Friday, May 11, 2007
We have our weaknesses and our strengths. The post-Blair political world offers unusual opportunities for us to play to our strengths.
One of these strengths is the weight and substance of our Parliamentary team. Our Foreign Policy team, starting with Ming himself, outshines the Tories and catches labour in a confused state. The Home Office Team led by Nick Clegg is the most effective we have had in decades. (If only this team, or one like it, had been in place at the last General Election…). The Environment Team led by Chris Huhne is unmatched in any other Party. And our Economics Team led by Vince Cable is the most substantial any Party has put forwards since 1997, possibly longer.
With a new PM due in June, lets assume it is Brown. I think Brown will want to fight the Tories on Substance. He will want to position himself to contrast real arguments with spin (not incidentally starting to heal the internal Labour hurts of the Blair Spin Years). He will have new people in lead team roles who can play for the future instead of marking time. He will want to provoke real arguments between these new team heads and their opposite numbers. This will end the reality-free politics opportunity Cameron and his backstage choir has had over the last year, flush him out into the open and tie the spin and smoke label to his heels.
In taking this stance to maximise damage to the Tories Brown will offer us an opportunity to engage at the most public political face. There will be a hard heavyweight slog between us and Labour (which it may even be in Brown’s interest to highlight as a contrast to the Tories antics, though he will hope that any advantage to us is temporary and ultimately comes to Labour) – and lots of opportunities to carry out guerrilla raids on the Tories.
What we need to avoid is falling into gimmicks and spin ourselves, just to get a headline in a particular news-round. So it is not encouraging to see the tactic of a motion for an immediate general election floated. It has an added danger which should be obvious to any experienced barrister, summed up by the tag ‘never ask a witness a question unless you know what the answer is going to be’.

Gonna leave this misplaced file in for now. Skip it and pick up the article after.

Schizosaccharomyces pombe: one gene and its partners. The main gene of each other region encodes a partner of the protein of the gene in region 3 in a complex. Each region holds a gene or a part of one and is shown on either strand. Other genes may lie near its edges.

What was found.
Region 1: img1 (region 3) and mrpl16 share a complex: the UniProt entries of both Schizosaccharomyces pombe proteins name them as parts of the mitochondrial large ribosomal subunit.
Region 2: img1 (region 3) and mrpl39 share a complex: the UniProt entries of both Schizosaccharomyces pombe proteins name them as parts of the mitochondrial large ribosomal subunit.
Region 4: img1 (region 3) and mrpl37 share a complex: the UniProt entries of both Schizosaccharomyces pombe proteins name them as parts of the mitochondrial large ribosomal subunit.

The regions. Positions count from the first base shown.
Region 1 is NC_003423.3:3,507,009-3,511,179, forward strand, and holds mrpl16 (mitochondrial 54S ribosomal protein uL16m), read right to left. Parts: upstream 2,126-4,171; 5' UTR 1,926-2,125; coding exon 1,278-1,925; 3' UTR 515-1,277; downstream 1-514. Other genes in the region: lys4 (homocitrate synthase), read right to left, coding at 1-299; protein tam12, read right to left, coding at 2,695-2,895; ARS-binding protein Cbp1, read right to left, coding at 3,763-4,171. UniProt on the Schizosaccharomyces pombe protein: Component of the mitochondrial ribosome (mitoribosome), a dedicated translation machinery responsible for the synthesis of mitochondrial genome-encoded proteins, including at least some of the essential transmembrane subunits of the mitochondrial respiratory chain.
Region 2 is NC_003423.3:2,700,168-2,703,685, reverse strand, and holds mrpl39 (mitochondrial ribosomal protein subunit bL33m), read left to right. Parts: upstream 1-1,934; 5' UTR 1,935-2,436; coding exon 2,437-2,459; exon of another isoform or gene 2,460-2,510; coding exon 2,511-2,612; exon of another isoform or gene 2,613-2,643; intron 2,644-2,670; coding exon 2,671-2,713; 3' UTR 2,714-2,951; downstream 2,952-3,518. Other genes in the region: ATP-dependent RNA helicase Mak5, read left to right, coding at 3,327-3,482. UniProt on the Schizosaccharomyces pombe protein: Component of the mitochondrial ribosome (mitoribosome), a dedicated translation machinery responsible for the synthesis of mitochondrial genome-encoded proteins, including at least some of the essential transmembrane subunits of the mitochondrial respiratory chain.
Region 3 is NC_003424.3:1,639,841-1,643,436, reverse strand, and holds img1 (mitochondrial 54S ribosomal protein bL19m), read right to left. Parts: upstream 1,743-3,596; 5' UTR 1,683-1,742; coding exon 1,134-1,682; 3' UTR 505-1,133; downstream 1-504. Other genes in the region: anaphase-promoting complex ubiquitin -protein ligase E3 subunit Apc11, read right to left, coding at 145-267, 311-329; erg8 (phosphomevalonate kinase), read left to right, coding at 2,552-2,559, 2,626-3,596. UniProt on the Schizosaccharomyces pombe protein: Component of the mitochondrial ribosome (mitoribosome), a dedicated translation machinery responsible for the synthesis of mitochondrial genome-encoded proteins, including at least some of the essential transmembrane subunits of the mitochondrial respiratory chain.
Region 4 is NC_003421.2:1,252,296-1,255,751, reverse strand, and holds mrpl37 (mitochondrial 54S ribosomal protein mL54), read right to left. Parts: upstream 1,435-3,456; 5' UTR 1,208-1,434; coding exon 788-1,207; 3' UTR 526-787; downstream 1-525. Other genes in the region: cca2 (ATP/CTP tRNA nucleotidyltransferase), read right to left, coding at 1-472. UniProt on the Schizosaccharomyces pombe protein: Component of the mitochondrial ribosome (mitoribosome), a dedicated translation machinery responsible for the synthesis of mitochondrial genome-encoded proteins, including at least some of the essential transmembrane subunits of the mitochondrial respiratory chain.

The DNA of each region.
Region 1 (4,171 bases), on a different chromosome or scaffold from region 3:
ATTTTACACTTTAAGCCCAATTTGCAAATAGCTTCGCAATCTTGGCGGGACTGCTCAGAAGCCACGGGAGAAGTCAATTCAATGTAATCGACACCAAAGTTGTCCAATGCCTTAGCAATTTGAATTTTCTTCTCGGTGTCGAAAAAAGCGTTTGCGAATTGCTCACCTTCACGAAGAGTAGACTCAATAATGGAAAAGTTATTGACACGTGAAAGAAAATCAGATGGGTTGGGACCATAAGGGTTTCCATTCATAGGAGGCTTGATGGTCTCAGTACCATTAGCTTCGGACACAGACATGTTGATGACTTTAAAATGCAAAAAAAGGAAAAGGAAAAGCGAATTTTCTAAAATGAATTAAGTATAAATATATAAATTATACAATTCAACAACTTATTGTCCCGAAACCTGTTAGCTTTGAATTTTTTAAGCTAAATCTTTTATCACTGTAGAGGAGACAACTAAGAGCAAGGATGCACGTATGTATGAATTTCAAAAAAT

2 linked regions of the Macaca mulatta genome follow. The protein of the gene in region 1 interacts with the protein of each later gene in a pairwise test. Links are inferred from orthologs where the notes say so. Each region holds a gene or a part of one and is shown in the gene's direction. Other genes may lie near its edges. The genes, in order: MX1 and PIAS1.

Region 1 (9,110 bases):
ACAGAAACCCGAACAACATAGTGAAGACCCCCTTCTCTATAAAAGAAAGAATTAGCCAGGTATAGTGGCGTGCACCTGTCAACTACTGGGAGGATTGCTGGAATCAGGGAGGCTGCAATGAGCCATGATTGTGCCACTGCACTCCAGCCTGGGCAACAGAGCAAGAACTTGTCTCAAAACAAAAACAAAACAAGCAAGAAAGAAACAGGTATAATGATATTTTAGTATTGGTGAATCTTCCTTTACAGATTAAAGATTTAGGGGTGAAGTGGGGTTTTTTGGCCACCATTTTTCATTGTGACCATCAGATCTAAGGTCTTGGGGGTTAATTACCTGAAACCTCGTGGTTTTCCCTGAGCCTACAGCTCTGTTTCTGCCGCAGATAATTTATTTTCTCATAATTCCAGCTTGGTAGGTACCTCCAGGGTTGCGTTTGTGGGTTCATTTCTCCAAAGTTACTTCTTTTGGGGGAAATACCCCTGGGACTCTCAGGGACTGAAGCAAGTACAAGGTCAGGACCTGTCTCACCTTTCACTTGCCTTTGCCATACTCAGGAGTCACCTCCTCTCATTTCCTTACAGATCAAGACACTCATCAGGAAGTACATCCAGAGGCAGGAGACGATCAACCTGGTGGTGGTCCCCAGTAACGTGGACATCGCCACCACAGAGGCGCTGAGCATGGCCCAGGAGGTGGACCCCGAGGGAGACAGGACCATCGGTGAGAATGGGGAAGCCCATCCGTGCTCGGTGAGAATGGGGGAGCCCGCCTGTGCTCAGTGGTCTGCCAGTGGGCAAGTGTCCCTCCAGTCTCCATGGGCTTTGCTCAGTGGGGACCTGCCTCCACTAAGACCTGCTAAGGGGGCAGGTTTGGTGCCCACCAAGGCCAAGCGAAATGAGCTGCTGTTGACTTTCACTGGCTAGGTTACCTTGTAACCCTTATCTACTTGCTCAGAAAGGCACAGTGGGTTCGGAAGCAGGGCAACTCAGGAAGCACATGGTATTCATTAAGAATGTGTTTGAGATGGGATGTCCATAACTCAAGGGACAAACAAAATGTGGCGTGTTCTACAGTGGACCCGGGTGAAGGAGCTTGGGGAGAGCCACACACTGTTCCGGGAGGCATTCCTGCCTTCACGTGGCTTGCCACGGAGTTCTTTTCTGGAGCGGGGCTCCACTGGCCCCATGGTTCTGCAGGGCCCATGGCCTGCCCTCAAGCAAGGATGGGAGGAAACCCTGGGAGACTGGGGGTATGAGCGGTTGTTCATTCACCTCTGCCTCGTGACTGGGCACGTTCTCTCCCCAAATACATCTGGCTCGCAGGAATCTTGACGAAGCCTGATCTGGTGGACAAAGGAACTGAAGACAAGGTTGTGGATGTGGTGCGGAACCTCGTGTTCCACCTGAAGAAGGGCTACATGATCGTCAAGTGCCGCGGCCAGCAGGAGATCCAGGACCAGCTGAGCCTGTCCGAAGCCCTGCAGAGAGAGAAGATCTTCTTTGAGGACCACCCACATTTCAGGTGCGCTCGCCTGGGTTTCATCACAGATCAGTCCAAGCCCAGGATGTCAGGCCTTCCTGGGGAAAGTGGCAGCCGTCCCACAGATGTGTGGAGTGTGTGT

We do not know what Brown wants as the Next Step. If he actually wants to provoke an early General Election we have offered him a great way to engineer this when he comes to office. Unlikely maybe, but an unnecessary vulnerability. I think we shoudl have looked to another way to stress our readiness to face any future, including a snap general election.
I did not vote for Ming but I always recognised his great strengths and I am glad that the public appear to recognise his bedrock trustworthiness. I thought and I still think that Ming has weaknesses in the (highly necessary) Performing Seal aspects of party leadership, but that he would be formidable in certain circumstances. These circumstances are about to become the live politics of the UK for the next 18 months or so.
I trust and hope that we can build on that strength and that Ming is not talked into ill thought-out stunts by clever backstage tacticians who have perhaps in the fog of the Blair Trivia Years forgotten (or never in their bones knew) what politics of substance actually means.